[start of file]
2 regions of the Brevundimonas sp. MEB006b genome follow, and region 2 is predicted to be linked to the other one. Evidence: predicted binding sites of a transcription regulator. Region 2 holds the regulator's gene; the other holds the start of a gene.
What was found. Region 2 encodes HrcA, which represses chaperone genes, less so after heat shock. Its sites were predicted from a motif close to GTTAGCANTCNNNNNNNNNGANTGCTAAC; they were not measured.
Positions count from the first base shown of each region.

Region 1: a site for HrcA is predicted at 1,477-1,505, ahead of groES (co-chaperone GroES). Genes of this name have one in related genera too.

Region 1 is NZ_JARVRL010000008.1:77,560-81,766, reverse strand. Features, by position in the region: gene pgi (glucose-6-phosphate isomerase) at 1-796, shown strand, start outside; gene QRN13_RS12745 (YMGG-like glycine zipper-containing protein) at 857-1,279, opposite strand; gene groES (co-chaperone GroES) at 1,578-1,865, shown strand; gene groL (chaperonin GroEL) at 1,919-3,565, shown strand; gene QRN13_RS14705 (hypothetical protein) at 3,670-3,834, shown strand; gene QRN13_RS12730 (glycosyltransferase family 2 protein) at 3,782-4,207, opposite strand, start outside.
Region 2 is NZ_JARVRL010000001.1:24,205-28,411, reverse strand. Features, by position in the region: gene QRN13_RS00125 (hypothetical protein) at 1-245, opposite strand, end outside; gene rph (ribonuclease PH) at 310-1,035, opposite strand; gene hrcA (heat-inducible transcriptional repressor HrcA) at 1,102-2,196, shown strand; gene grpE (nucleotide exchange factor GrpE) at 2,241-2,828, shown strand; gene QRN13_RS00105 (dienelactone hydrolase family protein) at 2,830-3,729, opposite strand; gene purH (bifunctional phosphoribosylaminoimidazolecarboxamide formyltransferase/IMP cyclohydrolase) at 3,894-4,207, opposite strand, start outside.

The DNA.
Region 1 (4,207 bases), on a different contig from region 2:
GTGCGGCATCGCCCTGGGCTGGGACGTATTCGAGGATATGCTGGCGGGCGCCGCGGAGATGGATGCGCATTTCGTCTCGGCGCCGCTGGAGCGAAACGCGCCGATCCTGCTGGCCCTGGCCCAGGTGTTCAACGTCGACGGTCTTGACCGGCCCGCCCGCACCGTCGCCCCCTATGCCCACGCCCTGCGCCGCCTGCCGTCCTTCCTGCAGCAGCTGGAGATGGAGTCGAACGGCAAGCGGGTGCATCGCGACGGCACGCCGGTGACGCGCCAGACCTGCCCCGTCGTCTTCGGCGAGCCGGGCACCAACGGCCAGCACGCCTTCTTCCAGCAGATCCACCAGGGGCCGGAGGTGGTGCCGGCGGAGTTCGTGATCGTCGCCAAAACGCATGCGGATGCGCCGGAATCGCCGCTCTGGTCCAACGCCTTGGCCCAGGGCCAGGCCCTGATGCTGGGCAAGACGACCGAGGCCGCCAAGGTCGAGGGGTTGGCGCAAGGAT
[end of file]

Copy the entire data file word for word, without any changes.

2 regions of the Brevundimonas sp. MEB006b genome follow, and region 2 is predicted to be linked to the other one. Evidence: predicted binding sites of a transcription regulator. Region 2 holds the regulator's gene; the other holds the start of a gene.
What was found. Region 2 encodes HrcA, which represses chaperone genes, less so after heat shock. Its sites were predicted from a motif close to GTTAGCANTCNNNNNNNNNGANTGCTAAC; they were not measured.
Positions count from the first base shown of each region.

Region 1: a site for HrcA is predicted at 1,477-1,505, ahead of groES (co-chaperone GroES). Genes of this name have one in related genera too.

Region 1 is NZ_JARVRL010000008.1:77,560-81,766, reverse strand. Features, by position in the region: gene pgi (glucose-6-phosphate isomerase) at 1-796, shown strand, start outside; gene QRN13_RS12745 (YMGG-like glycine zipper-containing protein) at 857-1,279, opposite strand; gene groES (co-chaperone GroES) at 1,578-1,865, shown strand; gene groL (chaperonin GroEL) at 1,919-3,565, shown strand; gene QRN13_RS14705 (hypothetical protein) at 3,670-3,834, shown strand; gene QRN13_RS12730 (glycosyltransferase family 2 protein) at 3,782-4,207, opposite strand, start outside.
Region 2 is NZ_JARVRL010000001.1:24,205-28,411, reverse strand. Features, by position in the region: gene QRN13_RS00125 (hypothetical protein) at 1-245, opposite strand, end outside; gene rph (ribonuclease PH) at 310-1,035, opposite strand; gene hrcA (heat-inducible transcriptional repressor HrcA) at 1,102-2,196, shown strand; gene grpE (nucleotide exchange factor GrpE) at 2,241-2,828, shown strand; gene QRN13_RS00105 (dienelactone hydrolase family protein) at 2,830-3,729, opposite strand; gene purH (bifunctional phosphoribosylaminoimidazolecarboxamide formyltransferase/IMP cyclohydrolase) at 3,894-4,207, opposite strand, start outside.

The DNA.
Region 1 (4,207 bases), on a different contig from region 2:
GTGCGGCATCGCCCTGGGCTGGGACGTATTCGAGGATATGCTGGCGGGCGCCGCGGAGATGGATGCGCATTTCGTCTCGGCGCCGCTGGAGCGAAACGCGCCGATCCTGCTGGCCCTGGCCCAGGTGTTCAACGTCGACGGTCTTGACCGGCCCGCCCGCACCGTCGCCCCCTATGCCCACGCCCTGCGCCGCCTGCCGTCCTTCCTGCAGCAGCTGGAGATGGAGTCGAACGGCAAGCGGGTGCATCGCGACGGCACGCCGGTGACGCGCCAGACCTGCCCCGTCGTCTTCGGCGAGCCGGGCACCAACGGCCAGCACGCCTTCTTCCAGCAGATCCACCAGGGGCCGGAGGTGGTGCCGGCGGAGTTCGTGATCGTCGCCAAAACGCATGCGGATGCGCCGGAATCGCCGCTCTGGTCCAACGCCTTGGCCCAGGGCCAGGCCCTGATGCTGGGCAAGACGACCGAGGCCGCCAAGGTCGAGGGGTTGGCGCAAGGAT